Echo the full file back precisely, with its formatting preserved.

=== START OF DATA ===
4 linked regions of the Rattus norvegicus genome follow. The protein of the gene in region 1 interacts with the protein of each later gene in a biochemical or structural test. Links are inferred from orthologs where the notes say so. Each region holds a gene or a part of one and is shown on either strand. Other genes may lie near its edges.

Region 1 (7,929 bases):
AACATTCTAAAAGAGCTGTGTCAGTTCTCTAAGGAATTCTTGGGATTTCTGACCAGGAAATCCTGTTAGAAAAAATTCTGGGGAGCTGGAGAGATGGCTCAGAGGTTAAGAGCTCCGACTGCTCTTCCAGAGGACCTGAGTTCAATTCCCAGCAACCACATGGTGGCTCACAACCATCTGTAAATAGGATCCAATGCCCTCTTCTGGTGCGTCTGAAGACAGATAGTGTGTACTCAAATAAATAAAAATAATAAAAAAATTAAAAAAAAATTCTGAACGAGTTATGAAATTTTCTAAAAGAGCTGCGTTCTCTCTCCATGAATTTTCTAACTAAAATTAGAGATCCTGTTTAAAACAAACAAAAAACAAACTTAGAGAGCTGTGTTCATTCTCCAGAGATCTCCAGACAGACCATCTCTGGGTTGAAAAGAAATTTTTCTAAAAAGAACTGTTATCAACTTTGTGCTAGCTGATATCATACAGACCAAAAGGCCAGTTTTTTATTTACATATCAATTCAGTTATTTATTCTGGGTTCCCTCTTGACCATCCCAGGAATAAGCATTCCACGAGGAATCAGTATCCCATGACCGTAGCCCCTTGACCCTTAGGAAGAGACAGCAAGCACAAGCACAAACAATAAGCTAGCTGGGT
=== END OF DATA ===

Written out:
4 linked regions of the Rattus norvegicus genome follow. The protein of the gene in region 1 interacts with the protein of each later gene in a biochemical or structural test. Links are inferred from orthologs where the notes say so. Each region holds a gene or a part of one and is shown on either strand. Other genes may lie near its edges.

Region 1 (7,929 bases):
AACATTCTAAAAGAGCTGTGTCAGTTCTCTAAGGAATTCTTGGGATTTCTGACCAGGAAATCCTGTTAGAAAAAATTCTGGGGAGCTGGAGAGATGGCTCAGAGGTTAAGAGCTCCGACTGCTCTTCCAGAGGACCTGAGTTCAATTCCCAGCAACCACATGGTGGCTCACAACCATCTGTAAATAGGATCCAATGCCCTCTTCTGGTGCGTCTGAAGACAGATAGTGTGTACTCAAATAAATAAAAATAATAAAAAAATTAAAAAAAAATTCTGAACGAGTTATGAAATTTTCTAAAAGAGCTGCGTTCTCTCTCCATGAATTTTCTAACTAAAATTAGAGATCCTGTTTAAAACAAACAAAAAACAAACTTAGAGAGCTGTGTTCATTCTCCAGAGATCTCCAGACAGACCATCTCTGGGTTGAAAAGAAATTTTTCTAAAAAGAACTGTTATCAACTTTGTGCTAGCTGATATCATACAGACCAAAAGGCCAGTTTTTTATTTACATATCAATTCAGTTATTTATTCTGGGTTCCCTCTTGACCATCCCAGGAATAAGCATTCCACGAGGAATCAGTATCCCATGACCGTAGCCCCTTGACCCTTAGGAAGAGACAGCAAGCACAAGCACAAACAATAAGCTAGCTGGGT